SAN FRANCISCO (CBS SF) – Soon you’ll be seeing privacy notices popping up on your mobile applications.
More than 1,600 new mobile apps are being introduced every day and whether they are subject to the same privacy laws that govern regular online activity, and what app makers have to do to comply with the law, has been a legal gray area for years.
Now, as a “policy statement” the document isn’t the same thing as a law – which the Attorney General can’t create – but it does give some insight as to how the AG’s office will interpret the California’s Online Privacy Protection Act – namely, what will be expected from mobile apps.
This is not the first time the Attorney General has taken aim at this issue. In 2012, she created the Privacy Enforcement and Protection Unit to focus on all kinds of privacy issues.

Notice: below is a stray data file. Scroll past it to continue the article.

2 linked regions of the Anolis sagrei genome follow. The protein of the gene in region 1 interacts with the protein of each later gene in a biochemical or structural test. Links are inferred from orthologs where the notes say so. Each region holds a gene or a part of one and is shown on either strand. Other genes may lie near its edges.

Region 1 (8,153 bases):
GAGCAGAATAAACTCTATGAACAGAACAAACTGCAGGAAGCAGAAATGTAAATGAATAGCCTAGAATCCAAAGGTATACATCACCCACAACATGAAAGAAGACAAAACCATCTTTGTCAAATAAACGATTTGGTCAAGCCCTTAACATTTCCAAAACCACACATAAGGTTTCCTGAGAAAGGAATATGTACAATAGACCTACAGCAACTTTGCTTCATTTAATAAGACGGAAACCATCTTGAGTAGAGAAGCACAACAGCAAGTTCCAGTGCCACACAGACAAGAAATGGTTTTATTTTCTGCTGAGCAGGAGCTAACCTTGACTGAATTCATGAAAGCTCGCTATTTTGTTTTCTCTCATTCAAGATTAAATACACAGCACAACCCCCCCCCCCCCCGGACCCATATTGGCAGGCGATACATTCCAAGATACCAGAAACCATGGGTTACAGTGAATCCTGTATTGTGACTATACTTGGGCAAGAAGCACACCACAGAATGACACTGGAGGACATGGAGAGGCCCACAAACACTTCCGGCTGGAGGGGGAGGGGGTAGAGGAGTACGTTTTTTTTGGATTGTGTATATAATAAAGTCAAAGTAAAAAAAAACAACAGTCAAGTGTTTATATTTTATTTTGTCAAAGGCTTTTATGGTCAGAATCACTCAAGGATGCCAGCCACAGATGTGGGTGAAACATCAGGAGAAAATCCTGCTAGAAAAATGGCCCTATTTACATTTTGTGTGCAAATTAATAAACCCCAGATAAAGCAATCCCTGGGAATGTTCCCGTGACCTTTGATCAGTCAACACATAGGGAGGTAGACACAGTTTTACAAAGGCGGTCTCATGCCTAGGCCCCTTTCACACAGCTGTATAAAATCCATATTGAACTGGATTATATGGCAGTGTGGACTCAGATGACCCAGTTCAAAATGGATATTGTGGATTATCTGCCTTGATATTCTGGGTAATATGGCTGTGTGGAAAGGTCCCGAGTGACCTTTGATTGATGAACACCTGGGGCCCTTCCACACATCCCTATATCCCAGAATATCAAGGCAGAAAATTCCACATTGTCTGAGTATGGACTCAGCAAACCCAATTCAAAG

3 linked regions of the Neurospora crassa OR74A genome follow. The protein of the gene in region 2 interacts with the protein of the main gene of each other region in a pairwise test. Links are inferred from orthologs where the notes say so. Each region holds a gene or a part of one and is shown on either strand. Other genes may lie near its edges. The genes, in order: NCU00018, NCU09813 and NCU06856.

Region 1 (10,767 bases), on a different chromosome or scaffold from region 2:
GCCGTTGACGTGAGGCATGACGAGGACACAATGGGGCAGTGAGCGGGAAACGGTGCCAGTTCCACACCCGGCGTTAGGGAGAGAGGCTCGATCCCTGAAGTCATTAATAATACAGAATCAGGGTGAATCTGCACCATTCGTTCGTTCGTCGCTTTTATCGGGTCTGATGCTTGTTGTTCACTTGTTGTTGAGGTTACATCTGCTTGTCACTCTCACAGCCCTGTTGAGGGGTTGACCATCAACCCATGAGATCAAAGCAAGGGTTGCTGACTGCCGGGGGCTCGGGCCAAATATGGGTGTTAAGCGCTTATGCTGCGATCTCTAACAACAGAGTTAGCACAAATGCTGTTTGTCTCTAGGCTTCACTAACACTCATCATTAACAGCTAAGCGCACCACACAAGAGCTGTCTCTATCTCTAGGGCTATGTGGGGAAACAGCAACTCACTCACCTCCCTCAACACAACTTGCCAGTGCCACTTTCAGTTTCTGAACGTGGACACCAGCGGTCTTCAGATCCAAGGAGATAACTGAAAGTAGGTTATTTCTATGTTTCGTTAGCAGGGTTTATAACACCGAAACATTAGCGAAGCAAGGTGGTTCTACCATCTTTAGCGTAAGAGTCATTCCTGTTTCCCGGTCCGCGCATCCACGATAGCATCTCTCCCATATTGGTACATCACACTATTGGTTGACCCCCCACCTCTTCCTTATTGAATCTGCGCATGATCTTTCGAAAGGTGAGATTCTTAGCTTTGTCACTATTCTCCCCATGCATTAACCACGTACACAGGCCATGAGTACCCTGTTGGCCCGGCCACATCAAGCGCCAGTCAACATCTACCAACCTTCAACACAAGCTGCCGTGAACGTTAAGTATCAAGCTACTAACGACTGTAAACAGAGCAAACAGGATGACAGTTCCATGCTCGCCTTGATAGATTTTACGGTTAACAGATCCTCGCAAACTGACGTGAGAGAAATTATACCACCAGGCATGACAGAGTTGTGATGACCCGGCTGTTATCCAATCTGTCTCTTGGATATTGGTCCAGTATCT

So, think of the new policy guidance as roadmap of how to avoid getting sued by the Attorney General.
The practical effect of enacting these policies is that, for the purposes of privacy, apps will look more like websites in that you’ll see and probably ignore the privacy protection legalese. I mean, who really reads the terms and conditions on the iTunes store? You hit ‘Accept’ and move on with your day. So, probably little substantive change for most users, but for those who are really careful about online information sharing, this will help provide more notice.
While the report states that it is the result of “consulting a broad spectrum of stakeholders,” at least one group, the Interactive Advertising Bureau has criticized the policies, issuing a statement saying, “We are disappointed that the California Attorney General would finalize a recommendation on such an important issue based on such limited engagement with the companies that will be expected to put them into practice.”
But on the bright side, it might be a boost for the market for privacy apps.
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